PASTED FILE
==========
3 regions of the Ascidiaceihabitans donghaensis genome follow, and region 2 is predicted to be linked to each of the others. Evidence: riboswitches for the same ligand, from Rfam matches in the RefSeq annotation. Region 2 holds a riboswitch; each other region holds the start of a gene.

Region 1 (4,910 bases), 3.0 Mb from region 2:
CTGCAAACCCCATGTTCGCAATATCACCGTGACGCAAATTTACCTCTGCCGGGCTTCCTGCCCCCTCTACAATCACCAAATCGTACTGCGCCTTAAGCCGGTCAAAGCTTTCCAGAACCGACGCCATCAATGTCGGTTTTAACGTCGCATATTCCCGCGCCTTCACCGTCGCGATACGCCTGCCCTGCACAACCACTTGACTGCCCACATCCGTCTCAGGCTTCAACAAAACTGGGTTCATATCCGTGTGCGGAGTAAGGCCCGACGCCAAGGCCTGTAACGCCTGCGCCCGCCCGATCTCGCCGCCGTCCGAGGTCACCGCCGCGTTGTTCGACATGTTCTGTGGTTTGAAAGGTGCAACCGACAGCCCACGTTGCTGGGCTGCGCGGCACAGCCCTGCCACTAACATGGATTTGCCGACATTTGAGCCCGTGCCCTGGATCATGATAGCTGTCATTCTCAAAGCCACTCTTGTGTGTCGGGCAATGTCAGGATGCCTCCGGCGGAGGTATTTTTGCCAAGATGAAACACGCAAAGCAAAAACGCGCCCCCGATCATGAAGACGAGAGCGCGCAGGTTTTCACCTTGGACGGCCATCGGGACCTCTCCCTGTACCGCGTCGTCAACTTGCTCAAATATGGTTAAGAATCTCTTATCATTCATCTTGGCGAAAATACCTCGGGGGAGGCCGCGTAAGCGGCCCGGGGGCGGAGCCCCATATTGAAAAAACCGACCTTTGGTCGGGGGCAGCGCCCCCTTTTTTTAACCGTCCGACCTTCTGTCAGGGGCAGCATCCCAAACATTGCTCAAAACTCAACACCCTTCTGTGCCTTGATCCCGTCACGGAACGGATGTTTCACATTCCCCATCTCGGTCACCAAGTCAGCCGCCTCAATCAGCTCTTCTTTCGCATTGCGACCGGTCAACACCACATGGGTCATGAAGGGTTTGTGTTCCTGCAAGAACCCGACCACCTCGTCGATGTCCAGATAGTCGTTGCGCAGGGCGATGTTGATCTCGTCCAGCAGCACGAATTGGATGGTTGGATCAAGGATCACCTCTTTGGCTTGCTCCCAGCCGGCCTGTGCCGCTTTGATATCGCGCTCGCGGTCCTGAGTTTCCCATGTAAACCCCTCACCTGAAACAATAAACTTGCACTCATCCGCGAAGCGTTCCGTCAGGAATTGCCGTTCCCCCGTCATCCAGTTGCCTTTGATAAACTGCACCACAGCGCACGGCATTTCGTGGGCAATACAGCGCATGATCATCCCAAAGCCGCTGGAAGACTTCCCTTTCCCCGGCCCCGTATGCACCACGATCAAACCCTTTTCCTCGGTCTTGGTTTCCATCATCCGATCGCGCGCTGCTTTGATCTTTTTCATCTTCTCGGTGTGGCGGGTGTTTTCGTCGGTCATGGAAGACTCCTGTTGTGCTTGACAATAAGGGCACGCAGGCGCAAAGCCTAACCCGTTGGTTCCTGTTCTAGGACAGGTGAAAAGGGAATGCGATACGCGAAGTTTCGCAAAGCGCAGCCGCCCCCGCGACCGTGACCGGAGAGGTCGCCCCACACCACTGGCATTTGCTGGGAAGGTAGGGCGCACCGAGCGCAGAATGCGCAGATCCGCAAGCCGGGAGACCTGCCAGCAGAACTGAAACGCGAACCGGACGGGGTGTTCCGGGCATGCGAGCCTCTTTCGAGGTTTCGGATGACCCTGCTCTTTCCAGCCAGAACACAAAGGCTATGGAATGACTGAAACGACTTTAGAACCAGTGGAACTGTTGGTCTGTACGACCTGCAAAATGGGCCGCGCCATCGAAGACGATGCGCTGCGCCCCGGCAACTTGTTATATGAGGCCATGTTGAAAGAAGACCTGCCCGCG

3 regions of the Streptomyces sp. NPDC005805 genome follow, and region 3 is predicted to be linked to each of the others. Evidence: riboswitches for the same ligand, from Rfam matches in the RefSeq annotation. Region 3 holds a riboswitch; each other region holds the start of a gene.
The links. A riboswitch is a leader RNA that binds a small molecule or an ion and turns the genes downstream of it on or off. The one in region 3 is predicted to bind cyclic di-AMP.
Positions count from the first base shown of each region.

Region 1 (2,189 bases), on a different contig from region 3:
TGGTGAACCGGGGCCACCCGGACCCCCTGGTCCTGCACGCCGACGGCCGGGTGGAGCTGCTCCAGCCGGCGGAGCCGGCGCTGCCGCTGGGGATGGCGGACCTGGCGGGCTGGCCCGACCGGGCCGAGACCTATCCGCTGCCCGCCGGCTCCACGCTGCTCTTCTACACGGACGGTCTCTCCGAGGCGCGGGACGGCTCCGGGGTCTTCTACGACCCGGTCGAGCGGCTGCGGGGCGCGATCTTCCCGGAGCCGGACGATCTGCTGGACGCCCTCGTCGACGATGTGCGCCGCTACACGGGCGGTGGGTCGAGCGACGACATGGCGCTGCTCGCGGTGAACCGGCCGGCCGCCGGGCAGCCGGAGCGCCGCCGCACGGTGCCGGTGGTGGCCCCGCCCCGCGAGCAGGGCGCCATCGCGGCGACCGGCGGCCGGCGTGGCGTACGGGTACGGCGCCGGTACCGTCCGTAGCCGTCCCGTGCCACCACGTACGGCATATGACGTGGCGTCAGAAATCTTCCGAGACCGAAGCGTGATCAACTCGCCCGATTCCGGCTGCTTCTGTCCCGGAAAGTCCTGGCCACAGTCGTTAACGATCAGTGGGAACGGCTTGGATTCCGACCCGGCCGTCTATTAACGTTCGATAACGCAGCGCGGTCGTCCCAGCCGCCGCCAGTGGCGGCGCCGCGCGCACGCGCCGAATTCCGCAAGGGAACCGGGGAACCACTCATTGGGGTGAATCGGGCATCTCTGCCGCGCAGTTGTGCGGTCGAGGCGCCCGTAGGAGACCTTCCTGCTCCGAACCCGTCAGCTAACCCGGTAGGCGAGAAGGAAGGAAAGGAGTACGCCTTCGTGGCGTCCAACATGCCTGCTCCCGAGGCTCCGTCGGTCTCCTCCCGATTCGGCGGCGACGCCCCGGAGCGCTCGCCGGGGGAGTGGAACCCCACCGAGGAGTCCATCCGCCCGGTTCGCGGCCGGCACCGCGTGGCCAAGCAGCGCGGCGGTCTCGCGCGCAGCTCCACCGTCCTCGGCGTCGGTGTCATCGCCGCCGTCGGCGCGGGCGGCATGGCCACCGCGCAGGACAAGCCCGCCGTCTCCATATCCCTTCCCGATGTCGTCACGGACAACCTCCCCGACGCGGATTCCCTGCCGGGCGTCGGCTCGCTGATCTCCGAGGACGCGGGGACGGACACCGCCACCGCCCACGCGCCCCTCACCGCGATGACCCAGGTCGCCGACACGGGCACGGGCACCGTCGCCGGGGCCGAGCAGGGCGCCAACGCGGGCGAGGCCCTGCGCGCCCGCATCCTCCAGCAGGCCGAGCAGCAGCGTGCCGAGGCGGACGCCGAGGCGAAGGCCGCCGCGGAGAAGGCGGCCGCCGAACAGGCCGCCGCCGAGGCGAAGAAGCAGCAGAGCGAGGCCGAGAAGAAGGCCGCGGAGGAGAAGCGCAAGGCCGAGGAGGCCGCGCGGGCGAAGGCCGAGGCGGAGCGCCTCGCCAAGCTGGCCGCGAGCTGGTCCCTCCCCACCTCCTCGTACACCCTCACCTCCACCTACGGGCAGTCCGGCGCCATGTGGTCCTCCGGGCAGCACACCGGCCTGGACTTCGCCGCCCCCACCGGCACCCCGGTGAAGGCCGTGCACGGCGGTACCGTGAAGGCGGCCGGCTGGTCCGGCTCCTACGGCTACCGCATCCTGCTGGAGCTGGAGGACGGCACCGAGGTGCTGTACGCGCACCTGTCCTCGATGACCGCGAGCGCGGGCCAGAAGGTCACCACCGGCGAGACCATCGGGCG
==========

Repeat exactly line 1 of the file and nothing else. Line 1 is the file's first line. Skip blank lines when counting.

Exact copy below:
3 regions of the Ascidiaceihabitans donghaensis genome follow, and region 2 is predicted to be linked to each of the others. Evidence: riboswitches for the same ligand, from Rfam matches in the RefSeq annotation. Region 2 holds a riboswitch; each other region holds the start of a gene.